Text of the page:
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Friday, 9 June, 2000, 18:32 GMT 19:32 UK
Farewell to Italy
By Orla Guerin
It has not gone down well in the neighbourhood. Ever since I broke the news that I am moving on, the usual smiles have been replaced by mystified sad faces.
Passing traffic is - of course - allowed here. But once in, they prefer you to stay.
The name came from its location across the river Tevere. And some of the older residents here are still reluctant to cross the river.
Many of the families living in the cobbled and congested back alleys have been here for generations.
So it is a source of puzzlement that you would leave the area - let alone tear yourself away from Rome itself.
I broke the shameful news to Mauro, the flower seller and unofficial watchdog of the district over a cappuchino in Sachettis.
This is the neighbours' favourite bar. It is seen as dereliction of duty if locals don't begin their day with a frothy coffee in here - and a quick interrogation by the bar staff.
I tried - in vain - to explain to Mauro, that I was leaving for professional reasons. It's not an easy message to convey here.
Italy may have the fifth largest economy in the world but for many Romans work is an irritation - something to be kept under tight control, ensuring that it does not encroach on family and leisure time.
"How could you?" he said finally, his weary eyes looking even more mournful than usual.
Nowhere compares to Rome
Mauro has never left Italy - at 58 years of age he has yet to board a plane. But he says he has seen enough of the world on TV to know that nowhere compares to Rome.
"You'll never see this much beauty again," he said with a sigh. Having already been on more planes than I could count, I can only agree.
Roman neighbourliness is one of the great benefits of living here. And like many facets of life in Rome it is a blessing and a curse.
"I can't wait to be anonymous again," a foreign friend said recently. "I want to live in a normal city, where people ignore you and look the other way."
That seldom happens here.
They don't give advice he wailed - they issue instructions. And they are quite sure that it is their business.
Another friend was approached by the local butcher when he returned home after a three-week trip abroad.
"Just to let you know," he said, "you have nothing to worry about. Your wife was out and about every day. But," - he assured him conspiratorially - "not with any men".
The same friend cannot help but know his neighbours' business. In the apartment below lives a convicted mafioso, enjoying the comforts of home under house arrest.
When the police come by to make their regular checks on him they don't bother to come inside. They simply holler at his window from the ground below. And he shouts back down to confirm that he is indoors.
This kind of dialogue is a Roman art form. This is a city of stray shouts ...escaping from open doors and windows, filling the streets with a kind of broken melody.
I will find all this hard to leave behind, but one friend here - who is half Italian - insists that he envies me my departure.
"It's a lucky escape for you," he said, as we sat talking in Campo dei Fuori - one of Rome's most famous squares.
Here the philosopher Giordano Bruno was burnt at the stake for heresy, and Julius Caesar was stabbed to death not far away.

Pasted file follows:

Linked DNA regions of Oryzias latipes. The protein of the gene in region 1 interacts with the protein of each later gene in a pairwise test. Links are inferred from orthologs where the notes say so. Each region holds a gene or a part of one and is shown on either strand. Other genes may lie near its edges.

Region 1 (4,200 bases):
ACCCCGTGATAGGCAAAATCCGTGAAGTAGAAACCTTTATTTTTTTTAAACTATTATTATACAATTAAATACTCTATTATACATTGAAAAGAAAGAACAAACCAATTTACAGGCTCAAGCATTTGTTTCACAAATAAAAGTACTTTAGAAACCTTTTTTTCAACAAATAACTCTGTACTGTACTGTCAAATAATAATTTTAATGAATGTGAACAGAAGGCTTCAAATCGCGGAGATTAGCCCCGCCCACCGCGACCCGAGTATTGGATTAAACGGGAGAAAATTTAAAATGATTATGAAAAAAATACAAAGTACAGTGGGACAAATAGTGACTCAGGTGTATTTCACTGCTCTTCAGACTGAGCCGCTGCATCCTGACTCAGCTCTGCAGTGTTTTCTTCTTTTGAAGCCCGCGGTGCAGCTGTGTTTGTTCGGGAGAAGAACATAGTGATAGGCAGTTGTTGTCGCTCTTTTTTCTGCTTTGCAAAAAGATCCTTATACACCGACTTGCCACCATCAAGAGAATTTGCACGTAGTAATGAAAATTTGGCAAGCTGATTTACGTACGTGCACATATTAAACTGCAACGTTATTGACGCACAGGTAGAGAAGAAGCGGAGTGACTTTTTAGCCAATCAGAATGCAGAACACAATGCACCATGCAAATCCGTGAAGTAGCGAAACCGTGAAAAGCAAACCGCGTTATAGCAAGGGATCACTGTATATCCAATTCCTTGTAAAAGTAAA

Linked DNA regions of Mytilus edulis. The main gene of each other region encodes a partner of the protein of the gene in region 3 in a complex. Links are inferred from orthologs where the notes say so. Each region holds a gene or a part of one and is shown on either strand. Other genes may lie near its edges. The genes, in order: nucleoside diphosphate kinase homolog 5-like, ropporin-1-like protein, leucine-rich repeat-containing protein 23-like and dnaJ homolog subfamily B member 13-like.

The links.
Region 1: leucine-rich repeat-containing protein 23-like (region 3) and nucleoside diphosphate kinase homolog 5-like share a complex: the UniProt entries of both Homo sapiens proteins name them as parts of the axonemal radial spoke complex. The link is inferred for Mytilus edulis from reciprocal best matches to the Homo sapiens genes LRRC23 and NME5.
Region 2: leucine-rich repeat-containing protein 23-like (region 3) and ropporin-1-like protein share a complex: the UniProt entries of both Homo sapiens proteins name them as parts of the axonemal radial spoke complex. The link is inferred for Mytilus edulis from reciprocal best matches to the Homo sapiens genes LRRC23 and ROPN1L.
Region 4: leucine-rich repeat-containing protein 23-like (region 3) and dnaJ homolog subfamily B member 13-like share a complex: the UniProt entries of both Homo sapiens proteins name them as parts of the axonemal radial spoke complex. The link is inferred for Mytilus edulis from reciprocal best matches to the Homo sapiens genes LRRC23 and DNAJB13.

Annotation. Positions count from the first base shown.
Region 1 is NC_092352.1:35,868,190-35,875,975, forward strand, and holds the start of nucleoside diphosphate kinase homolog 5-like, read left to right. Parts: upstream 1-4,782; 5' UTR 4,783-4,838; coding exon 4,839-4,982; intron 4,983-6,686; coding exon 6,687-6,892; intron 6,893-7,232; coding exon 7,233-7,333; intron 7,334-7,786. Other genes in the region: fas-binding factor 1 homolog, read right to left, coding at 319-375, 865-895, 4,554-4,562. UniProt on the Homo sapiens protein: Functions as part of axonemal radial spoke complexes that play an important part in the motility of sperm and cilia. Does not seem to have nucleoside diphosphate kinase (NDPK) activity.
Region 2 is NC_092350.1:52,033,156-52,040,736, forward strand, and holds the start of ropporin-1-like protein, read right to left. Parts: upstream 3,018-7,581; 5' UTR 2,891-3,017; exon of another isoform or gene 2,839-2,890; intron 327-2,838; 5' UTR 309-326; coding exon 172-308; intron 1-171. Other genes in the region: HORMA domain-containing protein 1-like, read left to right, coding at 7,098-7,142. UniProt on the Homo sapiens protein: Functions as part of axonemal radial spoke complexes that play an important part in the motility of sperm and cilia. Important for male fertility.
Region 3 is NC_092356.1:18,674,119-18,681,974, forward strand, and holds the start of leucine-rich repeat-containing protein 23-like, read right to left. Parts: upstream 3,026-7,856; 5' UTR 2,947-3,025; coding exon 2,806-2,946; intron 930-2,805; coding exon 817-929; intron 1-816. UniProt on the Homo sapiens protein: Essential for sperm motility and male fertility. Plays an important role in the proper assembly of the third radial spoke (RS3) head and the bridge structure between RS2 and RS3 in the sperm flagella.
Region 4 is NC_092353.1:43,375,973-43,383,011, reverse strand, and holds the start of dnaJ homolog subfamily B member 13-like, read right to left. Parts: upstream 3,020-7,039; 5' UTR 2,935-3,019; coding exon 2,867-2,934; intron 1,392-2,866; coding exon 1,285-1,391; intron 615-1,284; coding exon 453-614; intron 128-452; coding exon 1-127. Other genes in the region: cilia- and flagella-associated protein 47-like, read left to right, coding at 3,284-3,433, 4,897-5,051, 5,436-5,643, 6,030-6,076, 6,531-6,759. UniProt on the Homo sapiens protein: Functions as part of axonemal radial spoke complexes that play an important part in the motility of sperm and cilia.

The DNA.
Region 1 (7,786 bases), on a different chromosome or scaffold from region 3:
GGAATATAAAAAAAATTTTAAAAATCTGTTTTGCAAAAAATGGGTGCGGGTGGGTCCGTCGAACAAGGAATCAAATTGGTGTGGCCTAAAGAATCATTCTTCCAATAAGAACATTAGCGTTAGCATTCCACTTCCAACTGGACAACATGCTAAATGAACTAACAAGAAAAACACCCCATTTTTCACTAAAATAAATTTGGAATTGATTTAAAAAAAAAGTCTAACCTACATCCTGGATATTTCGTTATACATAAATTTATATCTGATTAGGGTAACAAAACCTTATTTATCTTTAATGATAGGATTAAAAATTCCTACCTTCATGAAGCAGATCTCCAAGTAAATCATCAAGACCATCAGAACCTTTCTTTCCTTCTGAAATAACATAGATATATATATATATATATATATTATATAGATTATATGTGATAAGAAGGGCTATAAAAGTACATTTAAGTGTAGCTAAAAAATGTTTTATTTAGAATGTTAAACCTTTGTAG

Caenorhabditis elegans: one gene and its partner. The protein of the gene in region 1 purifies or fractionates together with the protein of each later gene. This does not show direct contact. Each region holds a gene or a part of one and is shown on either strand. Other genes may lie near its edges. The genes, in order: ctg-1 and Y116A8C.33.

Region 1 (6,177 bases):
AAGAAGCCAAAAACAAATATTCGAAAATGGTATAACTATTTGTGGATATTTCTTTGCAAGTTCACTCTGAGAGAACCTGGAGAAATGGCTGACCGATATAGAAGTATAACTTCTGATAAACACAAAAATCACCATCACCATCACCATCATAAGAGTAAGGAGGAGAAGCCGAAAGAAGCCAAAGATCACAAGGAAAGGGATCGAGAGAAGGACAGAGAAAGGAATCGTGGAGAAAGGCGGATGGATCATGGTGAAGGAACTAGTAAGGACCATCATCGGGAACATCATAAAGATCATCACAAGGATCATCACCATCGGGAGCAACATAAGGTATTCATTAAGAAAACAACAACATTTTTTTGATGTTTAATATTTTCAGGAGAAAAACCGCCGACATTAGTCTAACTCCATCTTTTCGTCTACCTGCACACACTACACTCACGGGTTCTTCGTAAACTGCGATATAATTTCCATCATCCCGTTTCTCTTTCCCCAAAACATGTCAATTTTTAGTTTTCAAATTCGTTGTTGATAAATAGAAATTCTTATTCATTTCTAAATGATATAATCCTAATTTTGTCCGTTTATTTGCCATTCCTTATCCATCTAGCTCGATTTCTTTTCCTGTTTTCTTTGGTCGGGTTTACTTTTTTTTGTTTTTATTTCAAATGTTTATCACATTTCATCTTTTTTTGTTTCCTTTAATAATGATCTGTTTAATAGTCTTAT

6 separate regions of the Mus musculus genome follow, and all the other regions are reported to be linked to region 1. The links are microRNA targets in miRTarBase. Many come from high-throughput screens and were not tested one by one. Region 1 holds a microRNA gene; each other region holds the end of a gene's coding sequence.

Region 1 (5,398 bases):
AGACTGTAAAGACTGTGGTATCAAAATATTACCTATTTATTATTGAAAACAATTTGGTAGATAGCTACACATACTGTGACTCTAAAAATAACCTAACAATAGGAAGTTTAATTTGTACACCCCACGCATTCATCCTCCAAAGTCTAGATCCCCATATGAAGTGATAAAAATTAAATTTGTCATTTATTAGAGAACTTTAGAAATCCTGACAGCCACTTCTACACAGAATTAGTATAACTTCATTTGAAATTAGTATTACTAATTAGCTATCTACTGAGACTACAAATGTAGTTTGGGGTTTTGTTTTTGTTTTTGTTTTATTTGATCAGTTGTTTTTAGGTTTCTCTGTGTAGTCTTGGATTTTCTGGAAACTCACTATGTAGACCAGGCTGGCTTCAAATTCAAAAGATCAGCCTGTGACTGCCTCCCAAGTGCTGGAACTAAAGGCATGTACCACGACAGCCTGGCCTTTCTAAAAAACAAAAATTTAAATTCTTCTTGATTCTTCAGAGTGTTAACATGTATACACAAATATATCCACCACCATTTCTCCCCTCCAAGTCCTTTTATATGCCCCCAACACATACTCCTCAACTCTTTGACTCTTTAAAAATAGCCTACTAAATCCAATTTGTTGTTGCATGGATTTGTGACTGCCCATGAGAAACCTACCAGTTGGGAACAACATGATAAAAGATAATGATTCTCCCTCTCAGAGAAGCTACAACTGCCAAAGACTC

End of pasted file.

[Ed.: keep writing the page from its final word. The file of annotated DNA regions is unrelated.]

"Nothing ever changes in Italy," my friend lamented. This country still specialises in going to the brink and then pushing the brink back.
But in key ways Italian society is constant - and happily resistant to change. There is a kind of proud and steadfast inefficiency.
After receiving incorrect information from directory inquiries - three times - a friend rang a supervisor to try to complain. "Oh, there's no point," he told her. "I'm the only smart one around here," he said.
On holidays in the southern region of Puglia the same woman rang the directory service to get the surgery number of the local doctor.
"Well I can give it to you," the operator said. "But he'll be at his mother's for lunch - he goes there every day. Why don't I give you that number instead."
The real Italy
Returning here over the years from troubled places like Kosovo, and Chechnya, there have been times when I felt I should kiss the ground. But Italy also has its pain and its scars.
There's more to this place than la dolce vita. These days organised crime is discreet, but its effects are still being felt.
In a bunker of a courtroom in Sicily I came face to face with the cosa nostra's so called boss of bosses - Toto Riina - during one of his many murder trials.
As we watched and filmed this paunchy middle-aged figure he also studied us, letting us know he would not forget our faces. It felt like a threat and it was meant to.
One of his co-accused went further - gesturing to supporters with a familiar Sicilian hand signal. Before they bring us down, he signalled, we will make them drink blood. This too is the real Italy.
But there is much I'll miss - the overwhelming beauty, the warmth, the chaos, even the rudeness.
An Italian colleague says having good manners here is seen as a sign of weakness. Maybe so, but even the rudeness here has a certain style and a certain charm.
I'll even miss the relaxed attitude to deadlines. The shippers who came to move my belongings appeared bright and early. They were typically Roman - friendly, and boisterous.
We had never met but they professed themselves to be devastated at my departure. And they got everything packed up in time to go off and have a good lunch.
So far so good but their truck did not appear until the following day. By Roman standards that was more or less on time.
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